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P1 coach Fly on switching regions, what makes a good coach and building his team

Slingshot’s Andrew Kim caught up with Phoenix1 coach Kim “Fly” Sang-chul (in Korean and translated to English) during a trip to the team’s house at the end of January. They talked about coaching in three regions, comparing them and how his current team is built.

Andrew Kim: You joined Phoenix 1 after your time in China with Royal Never Give Up. What was the process like to move from China to the US?

Kim “Fly” Sang-chul: I didn’t only work in China, but I also worked in Korea before that, and since then I’ve also worked with Team Impulse, previously LMQ in NA. Now I’m the coach for Phoenix1. Last year I spent time as the coach for RNG, and after the season was over with the end of worlds, I was looking for a team, and I found that Phoenix1 was a team that kept contact with me, and seemed to value me. I thought this would be a good opportunity for me as well, so I joined.

AK: Phoenix1 didn’t really do all that well last split, but with the addition of Arrow and Ryu, it seemed to be a rebuild. When you were first offered the position of coach, were you aware of the new imports?

KSC: I didn’t know exactly. It was in the plan to import Korean players, but I joined first temporarily and held tryouts and worked with Phoenix1.

AK: You have a very global career across three regions. Which was the region that was the most comfortable?

KSC: I think the time when I had the least to worry about, it was Team Impulse. I was working in NA, but I was very concerned after the season because we didn’t perform well.

AK: The team atmosphere seemed to change with Arrow and Ryu. Did you also feel that way as the coach?

KSC: Yes, since they are very experienced players. I think Ryu in particular has a large impact in game. He’s the mid laner, he knows how to request what kind of plays he wants from his teammates, and I think that’s a big part of it.

AK: Being a coach means you have to be the adult while working with very young players. After your long career, what was the hardest thing about your job?

KSC: It’s always hard to do this job. Trying to have a conversation with young players — like you said, even the older ones are kind of like children because they play a game for a living — can be very difficult. I think understanding what the player is thinking is the most difficult, which can be said about all human relationships.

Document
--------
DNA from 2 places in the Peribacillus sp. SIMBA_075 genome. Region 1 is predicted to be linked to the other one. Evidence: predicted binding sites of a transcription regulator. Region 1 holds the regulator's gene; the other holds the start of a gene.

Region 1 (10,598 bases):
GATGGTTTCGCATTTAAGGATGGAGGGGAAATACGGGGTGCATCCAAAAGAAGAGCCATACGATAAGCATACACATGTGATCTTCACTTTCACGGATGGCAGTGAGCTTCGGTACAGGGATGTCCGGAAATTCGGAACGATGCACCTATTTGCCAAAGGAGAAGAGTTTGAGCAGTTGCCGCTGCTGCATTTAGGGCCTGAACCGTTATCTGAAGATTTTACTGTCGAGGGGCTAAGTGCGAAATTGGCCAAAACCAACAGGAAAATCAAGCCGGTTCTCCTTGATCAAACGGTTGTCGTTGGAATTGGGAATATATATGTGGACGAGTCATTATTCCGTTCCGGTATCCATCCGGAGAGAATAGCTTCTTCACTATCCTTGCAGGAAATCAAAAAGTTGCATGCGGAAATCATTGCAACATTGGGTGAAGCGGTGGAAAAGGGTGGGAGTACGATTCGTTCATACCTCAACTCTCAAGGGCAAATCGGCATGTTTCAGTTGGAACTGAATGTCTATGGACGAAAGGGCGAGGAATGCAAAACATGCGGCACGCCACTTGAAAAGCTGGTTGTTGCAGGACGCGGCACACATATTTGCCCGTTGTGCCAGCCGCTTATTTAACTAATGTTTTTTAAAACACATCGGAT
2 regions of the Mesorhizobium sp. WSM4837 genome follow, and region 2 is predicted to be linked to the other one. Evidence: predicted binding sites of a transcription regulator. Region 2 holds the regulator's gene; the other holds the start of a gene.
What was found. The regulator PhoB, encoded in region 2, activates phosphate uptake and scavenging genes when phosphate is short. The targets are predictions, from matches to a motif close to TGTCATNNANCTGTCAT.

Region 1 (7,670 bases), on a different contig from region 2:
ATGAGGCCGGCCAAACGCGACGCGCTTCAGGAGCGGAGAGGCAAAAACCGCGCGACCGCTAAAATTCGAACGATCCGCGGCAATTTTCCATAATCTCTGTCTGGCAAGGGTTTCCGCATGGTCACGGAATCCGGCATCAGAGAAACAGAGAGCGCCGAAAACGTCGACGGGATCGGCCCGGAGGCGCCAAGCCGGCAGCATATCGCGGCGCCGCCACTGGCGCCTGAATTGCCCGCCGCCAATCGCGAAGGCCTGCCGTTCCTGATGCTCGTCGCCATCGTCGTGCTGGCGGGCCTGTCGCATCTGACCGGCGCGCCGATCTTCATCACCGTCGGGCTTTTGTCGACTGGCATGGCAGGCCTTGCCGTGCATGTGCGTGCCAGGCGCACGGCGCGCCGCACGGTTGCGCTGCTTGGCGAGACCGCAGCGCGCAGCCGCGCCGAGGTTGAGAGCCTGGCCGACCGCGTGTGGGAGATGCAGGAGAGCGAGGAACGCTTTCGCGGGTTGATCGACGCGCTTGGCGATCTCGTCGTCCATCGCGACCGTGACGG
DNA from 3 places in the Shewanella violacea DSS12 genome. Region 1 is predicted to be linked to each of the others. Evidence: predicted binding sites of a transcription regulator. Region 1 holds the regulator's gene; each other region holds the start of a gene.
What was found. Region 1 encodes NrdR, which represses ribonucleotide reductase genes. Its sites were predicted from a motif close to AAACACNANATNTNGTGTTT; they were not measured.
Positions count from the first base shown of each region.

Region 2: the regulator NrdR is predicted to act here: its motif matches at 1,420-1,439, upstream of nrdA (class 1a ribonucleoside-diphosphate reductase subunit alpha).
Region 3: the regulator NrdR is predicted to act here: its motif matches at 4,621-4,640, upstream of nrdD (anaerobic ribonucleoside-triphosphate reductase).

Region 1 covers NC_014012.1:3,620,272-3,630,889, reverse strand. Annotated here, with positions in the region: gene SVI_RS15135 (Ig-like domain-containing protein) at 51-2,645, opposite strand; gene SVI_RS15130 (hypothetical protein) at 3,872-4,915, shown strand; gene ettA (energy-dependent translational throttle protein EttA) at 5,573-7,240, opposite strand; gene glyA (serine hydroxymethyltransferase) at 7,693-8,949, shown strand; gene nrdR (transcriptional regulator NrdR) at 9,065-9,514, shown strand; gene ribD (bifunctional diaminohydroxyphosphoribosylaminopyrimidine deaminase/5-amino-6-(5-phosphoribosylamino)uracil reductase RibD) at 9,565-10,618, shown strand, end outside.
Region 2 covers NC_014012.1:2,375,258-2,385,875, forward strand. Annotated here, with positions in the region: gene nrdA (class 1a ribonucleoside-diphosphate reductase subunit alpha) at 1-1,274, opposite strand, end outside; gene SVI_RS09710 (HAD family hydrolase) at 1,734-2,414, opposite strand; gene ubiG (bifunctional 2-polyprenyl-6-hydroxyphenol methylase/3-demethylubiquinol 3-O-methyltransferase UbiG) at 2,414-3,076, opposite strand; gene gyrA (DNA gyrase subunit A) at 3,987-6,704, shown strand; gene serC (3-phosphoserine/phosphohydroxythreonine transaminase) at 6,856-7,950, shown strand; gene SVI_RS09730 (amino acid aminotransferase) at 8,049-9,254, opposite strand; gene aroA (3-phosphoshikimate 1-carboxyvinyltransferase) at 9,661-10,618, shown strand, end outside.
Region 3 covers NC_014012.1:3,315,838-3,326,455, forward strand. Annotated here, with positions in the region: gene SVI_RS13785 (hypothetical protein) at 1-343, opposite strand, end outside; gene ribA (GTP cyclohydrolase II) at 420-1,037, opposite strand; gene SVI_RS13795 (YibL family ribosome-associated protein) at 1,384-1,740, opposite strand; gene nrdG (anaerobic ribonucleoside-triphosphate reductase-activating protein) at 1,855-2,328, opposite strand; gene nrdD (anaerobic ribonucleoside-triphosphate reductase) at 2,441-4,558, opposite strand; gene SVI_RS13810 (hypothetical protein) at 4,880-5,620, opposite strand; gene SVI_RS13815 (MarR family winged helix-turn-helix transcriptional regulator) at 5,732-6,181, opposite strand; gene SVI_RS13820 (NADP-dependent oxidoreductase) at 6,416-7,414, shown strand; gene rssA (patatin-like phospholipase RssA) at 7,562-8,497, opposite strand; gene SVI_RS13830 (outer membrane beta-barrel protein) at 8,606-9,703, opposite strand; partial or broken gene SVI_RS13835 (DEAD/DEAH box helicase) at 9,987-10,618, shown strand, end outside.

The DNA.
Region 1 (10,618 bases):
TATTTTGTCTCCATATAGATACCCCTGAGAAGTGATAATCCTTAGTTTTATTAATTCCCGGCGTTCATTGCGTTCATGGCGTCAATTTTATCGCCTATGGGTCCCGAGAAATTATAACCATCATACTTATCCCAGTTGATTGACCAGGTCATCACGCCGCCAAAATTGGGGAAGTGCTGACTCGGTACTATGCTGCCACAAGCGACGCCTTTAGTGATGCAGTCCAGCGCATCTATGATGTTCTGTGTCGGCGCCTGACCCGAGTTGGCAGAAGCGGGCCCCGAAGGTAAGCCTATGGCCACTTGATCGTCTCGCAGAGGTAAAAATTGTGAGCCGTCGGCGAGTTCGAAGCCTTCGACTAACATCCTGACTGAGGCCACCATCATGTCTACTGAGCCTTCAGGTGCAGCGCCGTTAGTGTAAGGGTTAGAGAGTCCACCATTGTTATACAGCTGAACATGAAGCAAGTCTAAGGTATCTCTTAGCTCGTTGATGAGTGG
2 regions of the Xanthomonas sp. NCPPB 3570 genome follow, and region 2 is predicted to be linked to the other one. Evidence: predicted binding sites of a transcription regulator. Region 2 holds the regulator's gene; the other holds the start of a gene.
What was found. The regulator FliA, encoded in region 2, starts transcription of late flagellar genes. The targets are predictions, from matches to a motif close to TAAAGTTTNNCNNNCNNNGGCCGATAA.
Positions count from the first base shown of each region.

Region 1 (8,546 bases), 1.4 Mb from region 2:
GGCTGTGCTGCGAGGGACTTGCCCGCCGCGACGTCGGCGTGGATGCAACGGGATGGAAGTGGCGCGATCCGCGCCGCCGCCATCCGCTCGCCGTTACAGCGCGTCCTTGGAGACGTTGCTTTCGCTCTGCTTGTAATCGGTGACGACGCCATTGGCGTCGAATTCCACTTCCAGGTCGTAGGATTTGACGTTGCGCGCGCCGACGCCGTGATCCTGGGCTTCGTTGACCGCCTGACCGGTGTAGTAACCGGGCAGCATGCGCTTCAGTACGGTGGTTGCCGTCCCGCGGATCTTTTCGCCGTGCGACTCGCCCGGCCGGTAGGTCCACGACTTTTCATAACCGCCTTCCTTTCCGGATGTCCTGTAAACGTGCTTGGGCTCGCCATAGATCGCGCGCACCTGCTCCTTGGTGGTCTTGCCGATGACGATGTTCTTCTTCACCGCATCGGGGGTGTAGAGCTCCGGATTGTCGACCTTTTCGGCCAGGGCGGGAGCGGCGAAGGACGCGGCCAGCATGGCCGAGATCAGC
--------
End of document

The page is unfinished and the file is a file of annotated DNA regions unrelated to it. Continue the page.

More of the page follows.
AK: Working in NA means you need a translator at all times. In your opinion, how large of an impact does a translator make in a team?

KSC: As a coach, my English skills aren’t great, so I do think (translator Celine Cheung) has a large impact on the team right now. I’m not a person who studied a lot in my life, so it’s difficult to fill whatever shortcomings I have without a translator. I can do simple things, but when having a serious conversation with the players, a translator is indeed needed.

AK: Do you have a coaching philosophy? What does being a coach mean to you?

KSC: I’ve never really thought about a particular philosophy. I think I did start to form one, rather than a philosophy, I haven’t been able to have a firm vision of what to do, like what I needed to do for the players, but now I have a clear idea on what I need to do. It’s not really a philosophy, but it’s clear to me now what my role is as a coach is and how to communicate with the players well after a couple of years.

AK: The reason many regions look for Korean coaching staff seems to be because of the success Korea has as a region. What kind of coaching methods can one bring to a different region?

KSC: I think Korean coaches work really hard. I also think players tend to follow those who are also working as hard as they are. I haven’t met a lot of foreign coaches, but I think consistently showing hard work and trying to talk with players even with a language barrier can be a way for the players to open up themselves to the staff. I think they follow by example.

AK: Andy “Reginald” Dinh said that the teams that added imports this season don’t really know what they’re doing in the context of expecting success. Do you also find yourself in agreement with Reginald or do you disagree with him?

KSC: I do agree with him to an extent, because just importing players doesn’t mean success. But as I’ve been in NA with Impulse and played against TSM, I think it’s because we’re not that worried right now. If we take the time to work well together, I think we can take TSM on. Of the teams that have imports this season, I think we have the most balanced team. Of course teams like TSM has good teamwork since they have worked together for a long time, so it might be difficult right now, but I don’t think we can’t win against them.

AK: What are some of the most important coaching methods that you subscribe to?

KSC: I try to respect the players as much as I can. I have worked with gamers for a long time, so I know that even living in a gaming house is work, and can be laborious. So I try my best to not stress them, but I do say what the players need to hear even if it does give them stress in that moment. Of course I also check how the players are doing after having a conversation like that with them.

AK: I’m sure you have a goal for 2017 with the new roster. What are your goals for the spring split?

KSC: Honestly, this might come to bite me later on, but I think we’ll make the playoffs, and I want to win the split, and that’s the goal, since I did win in China once and would love to win a split here as well.

Cover photo courtesy of Riot Games